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Political Parties

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Political Parties and the Electoral Process
Timothy M Mcalister
Professor Julie Waldon
POL110
6/09/2014
Strayer University

Abstract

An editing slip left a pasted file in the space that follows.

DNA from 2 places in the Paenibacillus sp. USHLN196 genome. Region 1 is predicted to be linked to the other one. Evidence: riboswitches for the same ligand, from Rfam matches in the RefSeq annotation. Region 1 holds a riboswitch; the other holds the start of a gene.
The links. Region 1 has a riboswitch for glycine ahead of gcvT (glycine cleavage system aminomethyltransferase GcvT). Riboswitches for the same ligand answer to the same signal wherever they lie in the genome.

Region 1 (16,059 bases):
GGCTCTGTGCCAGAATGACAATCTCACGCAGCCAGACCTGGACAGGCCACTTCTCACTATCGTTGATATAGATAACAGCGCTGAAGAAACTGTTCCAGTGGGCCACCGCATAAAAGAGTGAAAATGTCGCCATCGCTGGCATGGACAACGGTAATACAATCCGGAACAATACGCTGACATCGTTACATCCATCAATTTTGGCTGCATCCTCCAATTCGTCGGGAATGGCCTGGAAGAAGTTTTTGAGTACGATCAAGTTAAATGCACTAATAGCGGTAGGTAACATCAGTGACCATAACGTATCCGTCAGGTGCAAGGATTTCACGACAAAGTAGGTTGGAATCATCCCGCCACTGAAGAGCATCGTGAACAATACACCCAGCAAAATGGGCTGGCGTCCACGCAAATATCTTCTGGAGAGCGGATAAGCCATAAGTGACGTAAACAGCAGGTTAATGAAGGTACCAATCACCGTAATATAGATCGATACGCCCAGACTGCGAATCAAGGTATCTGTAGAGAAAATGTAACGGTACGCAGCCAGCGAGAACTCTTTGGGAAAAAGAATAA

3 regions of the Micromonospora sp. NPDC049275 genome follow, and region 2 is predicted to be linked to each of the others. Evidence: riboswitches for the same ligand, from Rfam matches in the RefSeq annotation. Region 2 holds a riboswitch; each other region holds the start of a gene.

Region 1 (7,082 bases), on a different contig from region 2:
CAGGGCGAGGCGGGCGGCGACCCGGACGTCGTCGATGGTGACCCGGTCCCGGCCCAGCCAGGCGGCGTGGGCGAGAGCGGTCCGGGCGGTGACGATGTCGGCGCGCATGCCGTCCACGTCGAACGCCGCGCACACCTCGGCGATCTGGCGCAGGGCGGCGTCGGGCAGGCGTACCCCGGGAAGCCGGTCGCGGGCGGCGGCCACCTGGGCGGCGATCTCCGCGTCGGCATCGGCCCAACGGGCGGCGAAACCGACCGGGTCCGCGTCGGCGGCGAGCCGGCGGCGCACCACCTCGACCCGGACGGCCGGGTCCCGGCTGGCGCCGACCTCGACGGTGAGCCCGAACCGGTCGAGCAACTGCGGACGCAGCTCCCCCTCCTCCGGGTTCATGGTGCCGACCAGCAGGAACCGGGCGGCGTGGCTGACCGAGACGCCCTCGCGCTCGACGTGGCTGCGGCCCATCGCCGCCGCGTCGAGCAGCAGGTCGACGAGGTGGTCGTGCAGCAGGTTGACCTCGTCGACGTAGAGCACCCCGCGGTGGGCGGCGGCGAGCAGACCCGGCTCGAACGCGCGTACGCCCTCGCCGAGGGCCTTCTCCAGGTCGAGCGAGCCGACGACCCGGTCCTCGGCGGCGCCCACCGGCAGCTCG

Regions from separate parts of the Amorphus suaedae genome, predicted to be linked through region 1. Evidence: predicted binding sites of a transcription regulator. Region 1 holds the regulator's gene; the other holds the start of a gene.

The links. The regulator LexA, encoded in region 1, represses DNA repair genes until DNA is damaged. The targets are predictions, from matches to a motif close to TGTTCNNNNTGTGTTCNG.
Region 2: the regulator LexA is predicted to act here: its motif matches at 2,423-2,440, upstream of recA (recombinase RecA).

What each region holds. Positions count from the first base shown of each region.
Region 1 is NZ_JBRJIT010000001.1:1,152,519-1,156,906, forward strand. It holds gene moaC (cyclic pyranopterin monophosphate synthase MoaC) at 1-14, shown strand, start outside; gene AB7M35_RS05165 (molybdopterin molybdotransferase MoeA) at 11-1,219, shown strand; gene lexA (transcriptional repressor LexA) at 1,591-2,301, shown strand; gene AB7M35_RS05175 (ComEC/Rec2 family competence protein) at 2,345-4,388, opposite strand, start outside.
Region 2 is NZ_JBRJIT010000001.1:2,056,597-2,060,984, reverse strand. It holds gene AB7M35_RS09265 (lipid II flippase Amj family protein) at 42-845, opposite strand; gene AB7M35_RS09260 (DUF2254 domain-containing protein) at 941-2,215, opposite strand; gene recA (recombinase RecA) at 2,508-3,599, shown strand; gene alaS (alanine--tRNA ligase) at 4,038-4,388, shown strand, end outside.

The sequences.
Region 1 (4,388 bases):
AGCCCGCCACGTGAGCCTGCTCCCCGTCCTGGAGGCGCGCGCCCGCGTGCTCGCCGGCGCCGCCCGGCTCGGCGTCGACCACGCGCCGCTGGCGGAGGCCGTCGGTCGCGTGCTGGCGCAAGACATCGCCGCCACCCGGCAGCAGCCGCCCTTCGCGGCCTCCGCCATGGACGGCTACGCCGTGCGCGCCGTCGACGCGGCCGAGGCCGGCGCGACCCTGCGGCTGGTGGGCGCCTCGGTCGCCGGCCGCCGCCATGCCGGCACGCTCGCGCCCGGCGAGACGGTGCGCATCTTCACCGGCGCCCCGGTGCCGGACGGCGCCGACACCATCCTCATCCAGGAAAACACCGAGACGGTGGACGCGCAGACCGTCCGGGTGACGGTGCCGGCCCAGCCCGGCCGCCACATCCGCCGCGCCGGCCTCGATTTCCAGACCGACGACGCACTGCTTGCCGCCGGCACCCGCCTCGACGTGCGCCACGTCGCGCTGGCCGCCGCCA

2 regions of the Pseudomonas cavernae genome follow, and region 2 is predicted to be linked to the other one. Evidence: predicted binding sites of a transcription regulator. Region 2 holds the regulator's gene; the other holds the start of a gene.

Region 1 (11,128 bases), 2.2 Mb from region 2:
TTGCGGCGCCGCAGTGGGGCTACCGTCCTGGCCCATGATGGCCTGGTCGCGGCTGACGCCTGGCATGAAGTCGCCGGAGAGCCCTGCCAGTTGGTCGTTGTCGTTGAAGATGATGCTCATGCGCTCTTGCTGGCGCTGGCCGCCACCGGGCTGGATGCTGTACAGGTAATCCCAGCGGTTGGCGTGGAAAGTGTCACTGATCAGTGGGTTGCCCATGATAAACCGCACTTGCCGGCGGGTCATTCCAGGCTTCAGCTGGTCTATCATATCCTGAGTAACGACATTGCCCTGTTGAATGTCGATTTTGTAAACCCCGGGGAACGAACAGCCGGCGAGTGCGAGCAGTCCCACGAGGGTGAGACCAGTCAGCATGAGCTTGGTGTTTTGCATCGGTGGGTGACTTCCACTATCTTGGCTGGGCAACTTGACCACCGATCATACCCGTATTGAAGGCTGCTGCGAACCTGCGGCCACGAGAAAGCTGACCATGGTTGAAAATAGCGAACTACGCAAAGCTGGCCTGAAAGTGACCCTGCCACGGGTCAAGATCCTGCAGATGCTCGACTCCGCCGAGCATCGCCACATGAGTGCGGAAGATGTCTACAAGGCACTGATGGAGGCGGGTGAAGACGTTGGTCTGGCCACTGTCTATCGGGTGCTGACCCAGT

This paper explores the political parties and the electoral process. In this paper I have identified ideological differences between the two major parties, the conservative and liberals of the democratic and republican parties. Though I do not directly state democratic nor republican, it is widely known that the republicans are liberal while the republicans are conservative. Anything to do with the government is always debatable and can quickly change but based on the information I have gathered from books and the internet, listed in my references, I can only conclude from what I have read. Based on the writings of Theodore J. Lowi and Herbert Alexander I have been able to look into a third-party system how it is set up to fail. Between the electoral and presidential lead parties that are wanted and are there for the people, and what they want, will make it.